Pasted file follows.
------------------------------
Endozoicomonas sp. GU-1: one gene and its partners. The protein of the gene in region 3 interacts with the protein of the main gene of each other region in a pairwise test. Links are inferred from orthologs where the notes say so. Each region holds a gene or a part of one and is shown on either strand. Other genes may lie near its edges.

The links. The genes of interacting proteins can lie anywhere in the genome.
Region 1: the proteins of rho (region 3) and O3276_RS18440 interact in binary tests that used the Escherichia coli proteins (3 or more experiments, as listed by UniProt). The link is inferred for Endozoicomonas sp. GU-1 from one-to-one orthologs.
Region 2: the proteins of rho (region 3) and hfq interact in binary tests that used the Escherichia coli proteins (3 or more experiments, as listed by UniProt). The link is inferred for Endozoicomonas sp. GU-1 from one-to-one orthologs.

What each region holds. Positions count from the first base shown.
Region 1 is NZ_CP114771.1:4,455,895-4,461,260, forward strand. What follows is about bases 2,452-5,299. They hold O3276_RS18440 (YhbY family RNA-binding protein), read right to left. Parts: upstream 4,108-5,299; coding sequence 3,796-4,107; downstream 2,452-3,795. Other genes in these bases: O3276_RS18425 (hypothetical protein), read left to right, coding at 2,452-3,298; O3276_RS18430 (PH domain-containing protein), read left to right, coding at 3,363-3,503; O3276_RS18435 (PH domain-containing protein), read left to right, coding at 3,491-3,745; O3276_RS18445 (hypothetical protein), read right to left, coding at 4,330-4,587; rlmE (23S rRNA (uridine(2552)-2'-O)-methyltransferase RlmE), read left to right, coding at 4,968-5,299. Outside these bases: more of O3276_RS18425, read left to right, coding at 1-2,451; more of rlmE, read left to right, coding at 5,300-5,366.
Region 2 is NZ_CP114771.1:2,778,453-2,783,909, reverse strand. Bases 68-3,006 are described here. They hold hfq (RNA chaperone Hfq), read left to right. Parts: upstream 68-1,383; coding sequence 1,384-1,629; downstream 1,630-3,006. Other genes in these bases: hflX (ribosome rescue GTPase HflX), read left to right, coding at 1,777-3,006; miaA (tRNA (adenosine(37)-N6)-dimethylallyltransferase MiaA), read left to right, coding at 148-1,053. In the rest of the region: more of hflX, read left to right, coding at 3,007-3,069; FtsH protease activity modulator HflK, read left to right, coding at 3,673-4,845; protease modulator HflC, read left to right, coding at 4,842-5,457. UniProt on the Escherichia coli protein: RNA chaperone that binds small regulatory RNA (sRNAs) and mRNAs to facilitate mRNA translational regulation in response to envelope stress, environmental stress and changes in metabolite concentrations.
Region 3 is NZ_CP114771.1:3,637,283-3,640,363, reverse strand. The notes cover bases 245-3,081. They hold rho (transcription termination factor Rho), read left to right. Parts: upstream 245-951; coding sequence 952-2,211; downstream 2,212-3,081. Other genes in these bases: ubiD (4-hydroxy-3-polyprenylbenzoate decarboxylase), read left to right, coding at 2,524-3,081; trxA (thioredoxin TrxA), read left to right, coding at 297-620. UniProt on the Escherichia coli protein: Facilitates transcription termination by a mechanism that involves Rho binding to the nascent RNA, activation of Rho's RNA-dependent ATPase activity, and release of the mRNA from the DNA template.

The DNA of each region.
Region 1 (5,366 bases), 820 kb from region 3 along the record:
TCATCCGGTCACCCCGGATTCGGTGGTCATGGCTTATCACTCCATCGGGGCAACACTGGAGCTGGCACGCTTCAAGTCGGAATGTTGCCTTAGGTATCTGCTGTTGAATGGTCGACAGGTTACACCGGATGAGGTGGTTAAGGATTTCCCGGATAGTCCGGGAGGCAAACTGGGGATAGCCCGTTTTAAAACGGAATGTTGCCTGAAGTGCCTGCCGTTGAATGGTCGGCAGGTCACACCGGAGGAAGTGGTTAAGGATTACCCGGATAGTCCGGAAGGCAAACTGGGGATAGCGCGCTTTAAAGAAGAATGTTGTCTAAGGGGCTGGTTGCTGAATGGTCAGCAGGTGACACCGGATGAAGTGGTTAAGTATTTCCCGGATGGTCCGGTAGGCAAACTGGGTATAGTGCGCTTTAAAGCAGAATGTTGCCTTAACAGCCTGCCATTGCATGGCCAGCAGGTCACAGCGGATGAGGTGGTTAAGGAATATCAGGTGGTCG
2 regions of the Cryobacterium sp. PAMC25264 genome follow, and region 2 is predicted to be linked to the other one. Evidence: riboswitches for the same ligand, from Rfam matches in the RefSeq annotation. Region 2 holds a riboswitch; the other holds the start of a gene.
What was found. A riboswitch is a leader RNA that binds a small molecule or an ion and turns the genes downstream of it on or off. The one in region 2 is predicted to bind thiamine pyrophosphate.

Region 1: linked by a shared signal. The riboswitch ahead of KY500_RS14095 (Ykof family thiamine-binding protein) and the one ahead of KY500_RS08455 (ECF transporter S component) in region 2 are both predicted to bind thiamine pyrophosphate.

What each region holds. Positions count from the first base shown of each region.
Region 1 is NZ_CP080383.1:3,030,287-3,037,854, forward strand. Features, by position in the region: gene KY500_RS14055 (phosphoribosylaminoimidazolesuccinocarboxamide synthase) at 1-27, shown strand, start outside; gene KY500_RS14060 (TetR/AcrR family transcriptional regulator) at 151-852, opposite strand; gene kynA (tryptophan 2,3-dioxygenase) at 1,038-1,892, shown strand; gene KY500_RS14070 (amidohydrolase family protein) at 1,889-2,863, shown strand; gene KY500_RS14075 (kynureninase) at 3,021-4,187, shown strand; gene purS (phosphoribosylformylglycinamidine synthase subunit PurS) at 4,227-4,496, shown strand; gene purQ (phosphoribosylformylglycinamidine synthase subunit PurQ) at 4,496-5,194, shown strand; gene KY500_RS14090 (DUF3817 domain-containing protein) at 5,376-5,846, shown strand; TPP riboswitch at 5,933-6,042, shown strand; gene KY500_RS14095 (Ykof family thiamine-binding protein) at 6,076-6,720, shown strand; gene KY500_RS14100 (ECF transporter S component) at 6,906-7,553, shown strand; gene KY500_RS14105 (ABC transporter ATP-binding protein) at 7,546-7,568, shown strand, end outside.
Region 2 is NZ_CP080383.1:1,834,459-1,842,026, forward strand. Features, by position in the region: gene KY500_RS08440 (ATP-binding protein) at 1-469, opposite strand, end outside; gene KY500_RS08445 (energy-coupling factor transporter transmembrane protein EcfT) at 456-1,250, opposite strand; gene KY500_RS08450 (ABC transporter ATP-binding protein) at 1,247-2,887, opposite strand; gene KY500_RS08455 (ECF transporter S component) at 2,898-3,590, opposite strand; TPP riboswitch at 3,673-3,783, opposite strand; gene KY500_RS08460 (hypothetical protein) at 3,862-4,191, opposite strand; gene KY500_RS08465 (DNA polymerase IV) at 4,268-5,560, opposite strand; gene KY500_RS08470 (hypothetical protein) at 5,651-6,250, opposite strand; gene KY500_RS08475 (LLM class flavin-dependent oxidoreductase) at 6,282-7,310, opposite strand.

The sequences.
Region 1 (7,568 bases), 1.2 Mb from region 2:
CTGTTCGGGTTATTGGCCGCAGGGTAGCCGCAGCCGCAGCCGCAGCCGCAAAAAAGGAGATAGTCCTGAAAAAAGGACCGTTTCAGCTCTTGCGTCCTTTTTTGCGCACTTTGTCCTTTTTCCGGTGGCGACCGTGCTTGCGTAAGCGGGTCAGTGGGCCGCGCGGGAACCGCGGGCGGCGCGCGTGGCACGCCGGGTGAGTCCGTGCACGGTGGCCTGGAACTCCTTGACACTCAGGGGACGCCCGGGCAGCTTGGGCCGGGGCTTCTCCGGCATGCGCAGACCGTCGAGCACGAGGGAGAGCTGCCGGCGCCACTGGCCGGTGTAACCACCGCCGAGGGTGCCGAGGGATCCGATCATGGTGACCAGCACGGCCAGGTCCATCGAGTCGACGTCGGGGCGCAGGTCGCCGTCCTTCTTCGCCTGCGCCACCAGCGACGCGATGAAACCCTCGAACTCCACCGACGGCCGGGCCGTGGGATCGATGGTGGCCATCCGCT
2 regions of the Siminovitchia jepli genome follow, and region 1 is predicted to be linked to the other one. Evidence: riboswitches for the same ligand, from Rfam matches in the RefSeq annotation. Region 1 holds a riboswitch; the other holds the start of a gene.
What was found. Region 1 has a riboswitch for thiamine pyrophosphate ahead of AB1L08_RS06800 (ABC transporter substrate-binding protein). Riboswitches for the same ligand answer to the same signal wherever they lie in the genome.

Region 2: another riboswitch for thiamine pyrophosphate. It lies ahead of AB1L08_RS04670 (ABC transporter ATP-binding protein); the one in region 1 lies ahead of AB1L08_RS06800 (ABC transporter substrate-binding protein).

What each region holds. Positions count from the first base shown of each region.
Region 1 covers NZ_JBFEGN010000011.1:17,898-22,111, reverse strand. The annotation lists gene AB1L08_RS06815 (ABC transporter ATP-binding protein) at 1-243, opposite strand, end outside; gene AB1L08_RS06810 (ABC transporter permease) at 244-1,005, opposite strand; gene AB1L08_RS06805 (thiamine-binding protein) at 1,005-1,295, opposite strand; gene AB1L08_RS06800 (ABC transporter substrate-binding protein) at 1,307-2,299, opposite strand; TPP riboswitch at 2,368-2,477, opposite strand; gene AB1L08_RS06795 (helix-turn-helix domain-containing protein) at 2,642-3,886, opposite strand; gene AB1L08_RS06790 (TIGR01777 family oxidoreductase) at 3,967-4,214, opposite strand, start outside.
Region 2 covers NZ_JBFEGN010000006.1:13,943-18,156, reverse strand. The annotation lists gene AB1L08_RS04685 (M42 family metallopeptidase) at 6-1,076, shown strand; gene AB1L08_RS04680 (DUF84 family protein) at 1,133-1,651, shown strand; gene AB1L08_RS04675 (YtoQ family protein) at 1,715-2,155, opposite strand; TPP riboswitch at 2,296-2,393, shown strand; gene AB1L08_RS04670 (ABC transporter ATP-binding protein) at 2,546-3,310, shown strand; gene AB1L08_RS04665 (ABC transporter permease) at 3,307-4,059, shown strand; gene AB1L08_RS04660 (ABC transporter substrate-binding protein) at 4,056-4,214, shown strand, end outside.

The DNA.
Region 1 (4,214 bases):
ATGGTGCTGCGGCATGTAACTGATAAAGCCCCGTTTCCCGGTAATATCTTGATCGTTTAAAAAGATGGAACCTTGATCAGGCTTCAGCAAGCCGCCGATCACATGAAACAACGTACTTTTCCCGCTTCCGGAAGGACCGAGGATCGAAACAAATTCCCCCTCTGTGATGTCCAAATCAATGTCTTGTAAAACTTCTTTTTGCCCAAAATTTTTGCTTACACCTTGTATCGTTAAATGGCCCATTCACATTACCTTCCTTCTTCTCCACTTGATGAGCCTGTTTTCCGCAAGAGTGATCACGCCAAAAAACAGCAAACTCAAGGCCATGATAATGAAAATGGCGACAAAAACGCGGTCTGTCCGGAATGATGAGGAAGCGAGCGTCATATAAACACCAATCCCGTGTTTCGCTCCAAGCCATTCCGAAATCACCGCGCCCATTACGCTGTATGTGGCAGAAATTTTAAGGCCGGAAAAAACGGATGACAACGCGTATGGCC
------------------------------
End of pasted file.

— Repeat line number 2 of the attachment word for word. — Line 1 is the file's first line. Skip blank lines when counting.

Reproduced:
The links. The genes of interacting proteins can lie anywhere in the genome.